Hey, @River707, I was wondering if you had more thoughts on where to go with the PDL dialect and interpreter? I’m asking because I think that something in this direction may be a good candidate for handling various op conversations in npcomp. There we have something like thousands of ops and gradients to support, some of them “hard” but most of them simple expansions of one form or another – plus the op set is open, and it would be great to not be locked to what was compiled in the binary (both for binary size/build time reasons and extensibility).
I think it’d be interesting to create some form of DSL for these cases, aimed at simplifying and standardizing these kind of high level ML op conversions. I think that the ops we are looking at would benefit from such a limited domain approach, and we could always kick out to “real” patterns for the hard cases.
I was wondering if there were any thoughts or plans in this direction, or if there was any updates on when PDL might be complete enough for real use?
I’ve been meaning to share more, but have been waiting for more of the initial pieces to land. My current plan for PDL is to get the foundation built out enough to cover many of the initial/interesting use cases. After https://reviews.llvm.org/D89107 (which adds bytecode support and the necessary end to end plumbing), PDL will “officially” be supported as a mechanism with which to write rewrite patterns in MLIR. From there, the plan is to add missing features to support variadic constructs and regions along with a general clean up of the current op definitions (as needed). The PDL layer still needs a bit of design work, but is nearly to the point where it is usable enough to start thinking about the user facing layer on top of it (given that PDL itself isn’t intended to be user facing but instead a common target for DSL-style pattern languages).
Above is the PDL aspect of it, for the pattern language that users will write, the idea right now(at least in my mind) is to move away from tablegen as the main specification language. I’ve largely been considering writing a python based pattern language that leverages the python bindings that have been under construction. IMO python would grant us much more flexibility when writing patterns than tablegen will, especially in the context of regions. At this point I don’t know what exactly this language would look like, but it is the direction that I have been gravitating towards.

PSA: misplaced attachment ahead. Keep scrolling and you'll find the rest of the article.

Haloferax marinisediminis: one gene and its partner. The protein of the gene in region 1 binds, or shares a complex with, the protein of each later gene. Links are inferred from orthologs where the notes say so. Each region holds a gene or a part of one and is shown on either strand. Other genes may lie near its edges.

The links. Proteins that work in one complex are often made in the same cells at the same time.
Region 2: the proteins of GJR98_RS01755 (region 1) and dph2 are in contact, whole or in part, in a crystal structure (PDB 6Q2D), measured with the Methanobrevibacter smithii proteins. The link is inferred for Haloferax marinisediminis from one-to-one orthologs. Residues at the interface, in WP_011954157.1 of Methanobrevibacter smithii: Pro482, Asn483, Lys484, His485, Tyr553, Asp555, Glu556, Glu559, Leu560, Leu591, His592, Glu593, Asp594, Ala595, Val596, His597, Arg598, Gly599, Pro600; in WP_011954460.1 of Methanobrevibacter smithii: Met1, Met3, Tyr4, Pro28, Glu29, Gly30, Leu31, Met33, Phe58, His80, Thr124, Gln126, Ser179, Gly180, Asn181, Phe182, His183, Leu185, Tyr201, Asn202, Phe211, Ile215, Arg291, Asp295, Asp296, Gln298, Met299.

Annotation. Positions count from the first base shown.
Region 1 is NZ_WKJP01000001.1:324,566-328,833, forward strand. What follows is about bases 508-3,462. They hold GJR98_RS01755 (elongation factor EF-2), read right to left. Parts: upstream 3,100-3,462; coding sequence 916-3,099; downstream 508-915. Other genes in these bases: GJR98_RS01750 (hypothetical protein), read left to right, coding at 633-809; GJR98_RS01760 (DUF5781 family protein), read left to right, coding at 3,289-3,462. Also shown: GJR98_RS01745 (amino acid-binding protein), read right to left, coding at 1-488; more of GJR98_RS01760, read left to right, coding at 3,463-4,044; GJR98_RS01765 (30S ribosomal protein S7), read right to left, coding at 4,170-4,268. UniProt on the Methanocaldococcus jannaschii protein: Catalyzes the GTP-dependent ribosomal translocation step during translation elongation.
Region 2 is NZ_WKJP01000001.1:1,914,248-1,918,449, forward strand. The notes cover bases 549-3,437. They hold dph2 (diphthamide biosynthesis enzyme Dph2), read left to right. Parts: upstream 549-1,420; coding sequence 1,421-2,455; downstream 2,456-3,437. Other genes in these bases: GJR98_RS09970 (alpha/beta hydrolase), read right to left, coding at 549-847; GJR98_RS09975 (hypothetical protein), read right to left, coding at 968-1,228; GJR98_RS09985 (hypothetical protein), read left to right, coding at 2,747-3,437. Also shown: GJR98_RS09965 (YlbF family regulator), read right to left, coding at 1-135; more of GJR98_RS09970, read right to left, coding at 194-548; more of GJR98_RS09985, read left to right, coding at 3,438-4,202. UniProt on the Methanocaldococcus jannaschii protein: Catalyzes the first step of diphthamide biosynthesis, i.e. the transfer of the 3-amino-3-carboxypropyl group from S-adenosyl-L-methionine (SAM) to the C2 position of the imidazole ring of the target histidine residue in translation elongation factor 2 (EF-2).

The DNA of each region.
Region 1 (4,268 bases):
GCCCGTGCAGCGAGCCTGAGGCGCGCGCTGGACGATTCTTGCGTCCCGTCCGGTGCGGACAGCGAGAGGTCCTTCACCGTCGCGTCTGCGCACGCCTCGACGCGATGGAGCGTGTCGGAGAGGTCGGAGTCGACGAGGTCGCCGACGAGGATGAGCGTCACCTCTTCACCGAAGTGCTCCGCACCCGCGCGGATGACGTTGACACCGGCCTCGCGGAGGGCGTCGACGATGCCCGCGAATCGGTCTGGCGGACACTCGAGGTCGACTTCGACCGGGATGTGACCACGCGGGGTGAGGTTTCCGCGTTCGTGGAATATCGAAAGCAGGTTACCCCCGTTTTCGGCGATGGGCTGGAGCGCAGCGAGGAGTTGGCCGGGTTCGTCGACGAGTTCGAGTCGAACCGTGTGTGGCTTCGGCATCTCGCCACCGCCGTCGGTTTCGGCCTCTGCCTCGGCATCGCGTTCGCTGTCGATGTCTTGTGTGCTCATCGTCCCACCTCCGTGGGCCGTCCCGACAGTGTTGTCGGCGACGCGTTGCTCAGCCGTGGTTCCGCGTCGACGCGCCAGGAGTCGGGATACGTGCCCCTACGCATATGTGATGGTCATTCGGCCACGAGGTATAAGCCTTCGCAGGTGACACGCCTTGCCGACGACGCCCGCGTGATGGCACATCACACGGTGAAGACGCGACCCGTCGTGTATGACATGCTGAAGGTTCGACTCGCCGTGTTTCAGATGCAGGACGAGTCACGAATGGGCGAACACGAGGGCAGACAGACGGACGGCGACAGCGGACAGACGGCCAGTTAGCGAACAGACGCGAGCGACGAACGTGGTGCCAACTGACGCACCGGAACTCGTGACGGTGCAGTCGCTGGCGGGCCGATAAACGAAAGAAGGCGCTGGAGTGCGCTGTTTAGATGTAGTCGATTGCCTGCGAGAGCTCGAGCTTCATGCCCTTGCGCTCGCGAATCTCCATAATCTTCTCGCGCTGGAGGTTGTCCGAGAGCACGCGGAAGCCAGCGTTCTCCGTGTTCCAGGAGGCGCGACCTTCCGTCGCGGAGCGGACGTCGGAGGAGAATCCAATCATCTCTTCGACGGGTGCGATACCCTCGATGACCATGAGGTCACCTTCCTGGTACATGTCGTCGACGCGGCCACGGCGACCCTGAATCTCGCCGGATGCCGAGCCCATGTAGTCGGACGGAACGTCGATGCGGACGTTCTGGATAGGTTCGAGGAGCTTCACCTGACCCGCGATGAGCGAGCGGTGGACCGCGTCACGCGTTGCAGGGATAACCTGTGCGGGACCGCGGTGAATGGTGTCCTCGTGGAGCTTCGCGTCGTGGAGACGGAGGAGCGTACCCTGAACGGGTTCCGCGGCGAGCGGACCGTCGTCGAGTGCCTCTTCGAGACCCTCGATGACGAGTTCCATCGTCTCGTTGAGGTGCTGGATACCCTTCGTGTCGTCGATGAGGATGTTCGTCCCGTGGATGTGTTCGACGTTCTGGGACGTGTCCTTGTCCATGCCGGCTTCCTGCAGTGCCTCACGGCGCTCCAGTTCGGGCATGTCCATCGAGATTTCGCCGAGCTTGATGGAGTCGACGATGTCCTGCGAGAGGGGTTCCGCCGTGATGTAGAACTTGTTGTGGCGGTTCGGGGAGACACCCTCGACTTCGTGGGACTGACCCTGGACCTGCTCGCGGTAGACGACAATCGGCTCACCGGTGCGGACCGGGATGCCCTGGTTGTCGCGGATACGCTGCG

This is exactly what I had in mind, at least in principle – I’ve had some rough idea about what a DSL for it could look like but nothing super concrete. There are still some things that the python bindings need to make this really work, and finishing those in the context of PDL being one of the first dialects to build gives a concrete target for some of that.
This is exciting – this could add up to a really nice feature if we do it right. I’m definitely interested in helping.
I would love to collaborate on any part of this stack, but especially on the front end DSL as this is one of the areas that I am least familiar with/thought less about so far. For the front end I only really have two main goals that I would want to achieve:
Easy to use/extend for writing patterns that cover all MLIR representations (though TBF this is kind of the goal for all pattern DSLs)
Matching full regions should be as easy as matching a DAG within a single block
Can be used at runtime to generate patterns, i.e. we are not limited to build-time only steps.
Cool - we’re aligned on those goals. I think the next step for me is to get the Python builder and dialect ops implemented so that we have something to build on top of. There are some design choices there, and it will probably take ~weeks.
Hey @River707, I think we might be at the point in the next ~week or so with the Python API to begin playing with this. When thinking through what a DSL for this looks like, it would be really helpful to have some examples to stare at. Have you worked up anything like that? Also, is this in a state that we could wire it up and use it?